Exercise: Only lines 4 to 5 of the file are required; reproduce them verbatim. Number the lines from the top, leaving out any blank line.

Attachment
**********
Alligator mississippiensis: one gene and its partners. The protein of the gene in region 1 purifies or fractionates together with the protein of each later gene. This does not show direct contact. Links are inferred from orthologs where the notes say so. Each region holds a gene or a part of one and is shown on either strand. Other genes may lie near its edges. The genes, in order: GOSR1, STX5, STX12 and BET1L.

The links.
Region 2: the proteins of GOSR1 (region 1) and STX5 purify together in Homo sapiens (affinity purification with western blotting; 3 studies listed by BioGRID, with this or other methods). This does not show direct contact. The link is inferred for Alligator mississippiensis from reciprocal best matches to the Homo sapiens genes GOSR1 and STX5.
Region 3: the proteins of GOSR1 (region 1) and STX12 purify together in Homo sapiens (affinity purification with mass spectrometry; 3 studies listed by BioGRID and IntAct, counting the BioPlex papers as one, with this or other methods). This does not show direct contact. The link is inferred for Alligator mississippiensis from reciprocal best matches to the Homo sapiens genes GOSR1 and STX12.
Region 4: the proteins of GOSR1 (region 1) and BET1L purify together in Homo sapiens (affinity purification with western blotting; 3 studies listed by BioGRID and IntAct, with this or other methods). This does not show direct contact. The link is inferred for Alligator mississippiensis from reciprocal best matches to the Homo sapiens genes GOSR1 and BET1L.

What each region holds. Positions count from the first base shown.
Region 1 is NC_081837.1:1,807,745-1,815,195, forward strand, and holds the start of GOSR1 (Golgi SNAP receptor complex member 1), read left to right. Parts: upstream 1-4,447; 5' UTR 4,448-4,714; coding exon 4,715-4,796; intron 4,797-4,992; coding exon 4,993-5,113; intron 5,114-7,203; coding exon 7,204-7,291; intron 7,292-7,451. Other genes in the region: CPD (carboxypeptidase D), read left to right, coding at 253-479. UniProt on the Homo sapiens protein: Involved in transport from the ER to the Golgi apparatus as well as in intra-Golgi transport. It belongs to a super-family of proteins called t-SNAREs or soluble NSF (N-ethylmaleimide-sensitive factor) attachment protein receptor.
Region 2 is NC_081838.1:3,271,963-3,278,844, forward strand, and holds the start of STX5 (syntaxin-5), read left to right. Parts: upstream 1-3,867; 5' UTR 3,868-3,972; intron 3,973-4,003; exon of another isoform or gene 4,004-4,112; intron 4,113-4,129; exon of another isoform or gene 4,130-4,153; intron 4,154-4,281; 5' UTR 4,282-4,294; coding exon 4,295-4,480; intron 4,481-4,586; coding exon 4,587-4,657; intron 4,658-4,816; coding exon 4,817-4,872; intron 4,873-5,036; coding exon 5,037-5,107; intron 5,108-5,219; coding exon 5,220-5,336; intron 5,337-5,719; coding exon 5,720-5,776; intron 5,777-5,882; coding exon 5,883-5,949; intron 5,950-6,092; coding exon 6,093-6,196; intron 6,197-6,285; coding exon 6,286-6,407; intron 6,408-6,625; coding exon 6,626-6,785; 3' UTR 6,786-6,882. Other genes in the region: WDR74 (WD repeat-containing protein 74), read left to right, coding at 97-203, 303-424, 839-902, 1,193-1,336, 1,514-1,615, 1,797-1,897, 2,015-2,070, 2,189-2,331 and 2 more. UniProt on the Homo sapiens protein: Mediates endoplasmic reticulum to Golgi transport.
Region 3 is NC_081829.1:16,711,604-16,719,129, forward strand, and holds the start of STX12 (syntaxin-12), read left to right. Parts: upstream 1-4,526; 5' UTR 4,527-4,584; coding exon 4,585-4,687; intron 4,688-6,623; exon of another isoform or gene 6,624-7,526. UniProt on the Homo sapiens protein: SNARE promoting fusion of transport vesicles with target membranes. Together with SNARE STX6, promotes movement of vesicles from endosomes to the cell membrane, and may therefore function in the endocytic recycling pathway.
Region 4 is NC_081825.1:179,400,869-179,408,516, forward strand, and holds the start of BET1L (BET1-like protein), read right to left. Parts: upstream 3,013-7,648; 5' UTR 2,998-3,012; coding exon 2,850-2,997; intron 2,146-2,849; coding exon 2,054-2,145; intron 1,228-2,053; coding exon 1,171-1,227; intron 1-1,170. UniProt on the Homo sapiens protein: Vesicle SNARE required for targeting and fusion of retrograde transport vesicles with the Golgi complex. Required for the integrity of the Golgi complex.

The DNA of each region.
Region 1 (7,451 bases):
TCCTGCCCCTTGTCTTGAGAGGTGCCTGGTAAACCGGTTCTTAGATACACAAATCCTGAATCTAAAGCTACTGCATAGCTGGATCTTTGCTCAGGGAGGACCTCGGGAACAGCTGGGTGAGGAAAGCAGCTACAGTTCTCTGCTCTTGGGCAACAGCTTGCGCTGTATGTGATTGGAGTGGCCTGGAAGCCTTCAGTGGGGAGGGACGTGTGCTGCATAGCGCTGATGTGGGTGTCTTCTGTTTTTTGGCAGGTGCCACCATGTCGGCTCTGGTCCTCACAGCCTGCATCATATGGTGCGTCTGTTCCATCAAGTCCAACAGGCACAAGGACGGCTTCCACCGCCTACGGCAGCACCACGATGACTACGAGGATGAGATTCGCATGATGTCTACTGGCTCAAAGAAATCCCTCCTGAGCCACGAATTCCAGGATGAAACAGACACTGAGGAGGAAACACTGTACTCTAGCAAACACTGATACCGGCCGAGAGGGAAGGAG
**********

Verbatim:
Region 3: the proteins of GOSR1 (region 1) and STX12 purify together in Homo sapiens (affinity purification with mass spectrometry; 3 studies listed by BioGRID and IntAct, counting the BioPlex papers as one, with this or other methods). This does not show direct contact. The link is inferred for Alligator mississippiensis from reciprocal best matches to the Homo sapiens genes GOSR1 and STX12.
Region 4: the proteins of GOSR1 (region 1) and BET1L purify together in Homo sapiens (affinity purification with western blotting; 3 studies listed by BioGRID and IntAct, with this or other methods). This does not show direct contact. The link is inferred for Alligator mississippiensis from reciprocal best matches to the Homo sapiens genes GOSR1 and BET1L.